In the past 10 years, our church decided not to build a massive sanctuary, but instead to start two new, small communities. One of those communities moved to a different part of town nine years ago. The other––the one that I lead––just moved to another part of town a year ago. We have welcomed hundreds of new people into the life of the church because of those moves. Those are people we never would have reached with a giant sanctuary downtown. Just this past Sunday, someone walked in because her house is around the corner and we made a connection with her. When we say “across the street” in our mission statement, we really mean it. New communities give us a chance to meet new people and give them an invitation into the life of the church. A bigger sanctuary will do a lot of good things, but it won’t do that.

Did my community move because of our mission statement? No. I’m pretty sure we would have done that regardless of the exact wording of the mission statement. We would have done that because our church believes in going new places to reach new people. We believed in that before we incorporated it into a mission statement. The mission statement reveals our values, but that statement was not the key to our move. The key to our move and the reason for our mission statement were the same––we deeply value contextual discipleship and doing it in more and more places. While we have things on paper to support that, it’s something more internalized than it is formalized. And it’s internalized in our congregation because we repeat the stories, not because we make them memorize the mission statement.

What’s interesting to most people isn’t the mission statement, it’s what we’re actually doing. Another example: a first-time guest recently told me that she loved how our church values being a part of the community. She didn’t say that because I stood up on Sunday and said, “Our mission statement is to Care for our City…” or anything of the sort. She said it because I talked about a neighborhood Labor Day cookout we were hosting so we could meet neighbors and offer a community event as a blessing in the area.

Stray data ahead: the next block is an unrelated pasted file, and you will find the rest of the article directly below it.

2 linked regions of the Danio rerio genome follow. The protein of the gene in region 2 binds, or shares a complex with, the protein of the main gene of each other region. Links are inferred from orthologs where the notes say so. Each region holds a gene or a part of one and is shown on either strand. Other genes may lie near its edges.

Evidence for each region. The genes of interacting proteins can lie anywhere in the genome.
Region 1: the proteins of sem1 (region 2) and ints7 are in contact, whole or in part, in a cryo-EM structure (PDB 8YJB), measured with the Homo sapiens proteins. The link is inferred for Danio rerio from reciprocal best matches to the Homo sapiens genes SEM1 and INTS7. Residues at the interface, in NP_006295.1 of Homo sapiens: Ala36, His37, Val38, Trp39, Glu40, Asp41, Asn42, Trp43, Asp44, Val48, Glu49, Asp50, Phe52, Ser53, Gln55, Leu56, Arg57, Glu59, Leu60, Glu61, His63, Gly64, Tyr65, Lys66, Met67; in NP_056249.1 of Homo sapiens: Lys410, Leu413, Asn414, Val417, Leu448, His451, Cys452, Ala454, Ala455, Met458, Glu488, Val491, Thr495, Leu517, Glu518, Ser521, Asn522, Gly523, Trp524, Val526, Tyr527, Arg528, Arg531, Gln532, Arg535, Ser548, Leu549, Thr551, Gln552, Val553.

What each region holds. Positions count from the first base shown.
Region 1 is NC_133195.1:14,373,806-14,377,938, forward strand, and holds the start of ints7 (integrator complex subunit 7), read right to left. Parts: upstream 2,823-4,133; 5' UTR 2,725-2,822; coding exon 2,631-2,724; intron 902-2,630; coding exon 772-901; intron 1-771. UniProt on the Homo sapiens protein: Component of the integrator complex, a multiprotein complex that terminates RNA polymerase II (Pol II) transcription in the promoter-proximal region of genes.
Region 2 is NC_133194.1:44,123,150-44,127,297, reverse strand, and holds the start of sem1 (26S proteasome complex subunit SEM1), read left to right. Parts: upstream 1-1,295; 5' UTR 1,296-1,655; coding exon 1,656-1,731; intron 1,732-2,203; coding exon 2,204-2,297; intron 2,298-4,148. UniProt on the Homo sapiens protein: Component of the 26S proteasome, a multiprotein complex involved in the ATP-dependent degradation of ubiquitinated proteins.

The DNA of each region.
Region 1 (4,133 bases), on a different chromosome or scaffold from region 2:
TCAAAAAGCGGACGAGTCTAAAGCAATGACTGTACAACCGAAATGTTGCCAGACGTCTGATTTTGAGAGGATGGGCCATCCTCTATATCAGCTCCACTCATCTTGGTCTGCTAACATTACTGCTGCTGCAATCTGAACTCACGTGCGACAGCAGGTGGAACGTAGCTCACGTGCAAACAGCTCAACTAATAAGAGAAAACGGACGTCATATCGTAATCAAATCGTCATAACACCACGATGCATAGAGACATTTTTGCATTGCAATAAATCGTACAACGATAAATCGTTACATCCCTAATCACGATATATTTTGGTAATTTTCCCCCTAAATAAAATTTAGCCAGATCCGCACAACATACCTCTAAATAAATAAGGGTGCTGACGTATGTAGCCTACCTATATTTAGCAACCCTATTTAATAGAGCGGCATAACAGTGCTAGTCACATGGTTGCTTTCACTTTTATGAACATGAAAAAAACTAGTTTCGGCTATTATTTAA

Far more interesting than a statement of purpose/mission/vision is when someone can say, “We’ve been doing _____ for a long time, it’s what we’re doing now, and it’s what we expect to do going forward. And the reason we do that is [insert formal mission statement if you must; explain it in more normal language if you can].” If you don’t have the track record to show that you’ve done it before and it mattered, and that you’re doing it now and it matters, I don’t have much faith that you’re going to do it in the future in a way that matters.

At this point, people may point to some exciting new announcement, and the way a group delivered on it. Think of Apple’s iPhone announcement. They had never done iPhone before. They announced it. They did it. And it changed… everything. But why did we care about Apple’s iPhone announcement and believe it? Because they had a track record of creating new things that people loved. Exciting new announcements only work if you fulfilled or surpassed the promise of your last several exciting new announcements.

In lieu of grand programs & fanfare

I read Good to Great by Jim Collins last year––a decade late to the party, I know. I thought it was outstanding. But the most profound part of the book was one that I haven’t heard quoted in leadership circles.

In chapter 8, Collins describes going to the great companies and asking their managers about when everything changed. When was that sudden moment of exhilaration, when they all “bought in” to the big new idea and everything changed? Most of the managers couldn’t name that point. Instead, they described a steady process of doing the work, leaning in a bit more and doing what they did a bit better each day. He writes,

We found a very different pattern at the comparison [not-great] companies. Instead of a quiet, deliberate process of figuring out what needed to be done and then simply doing it, the comparison companies frequently launched new programs—often with great fanfare and hoopla aimed at ‘motivating the troops’— only to see the programs fail to produce sustained results. They sought the single defining action, the grand program, the one killer innovation, the miracle moment that would allow them to skip the arduous buildup stage and jump right to breakthrough.

Those not-great companies probably often described themselves as “in transition.” What Collins calls the “grand program” is what I’ve been calling the “magic bullet.” Can’t you just imagine the long (and exhilarating to the dreamers) series of meetings that produced each one of those new “grand programs”? Meanwhile, the great companies just kept on doing the work, day by day.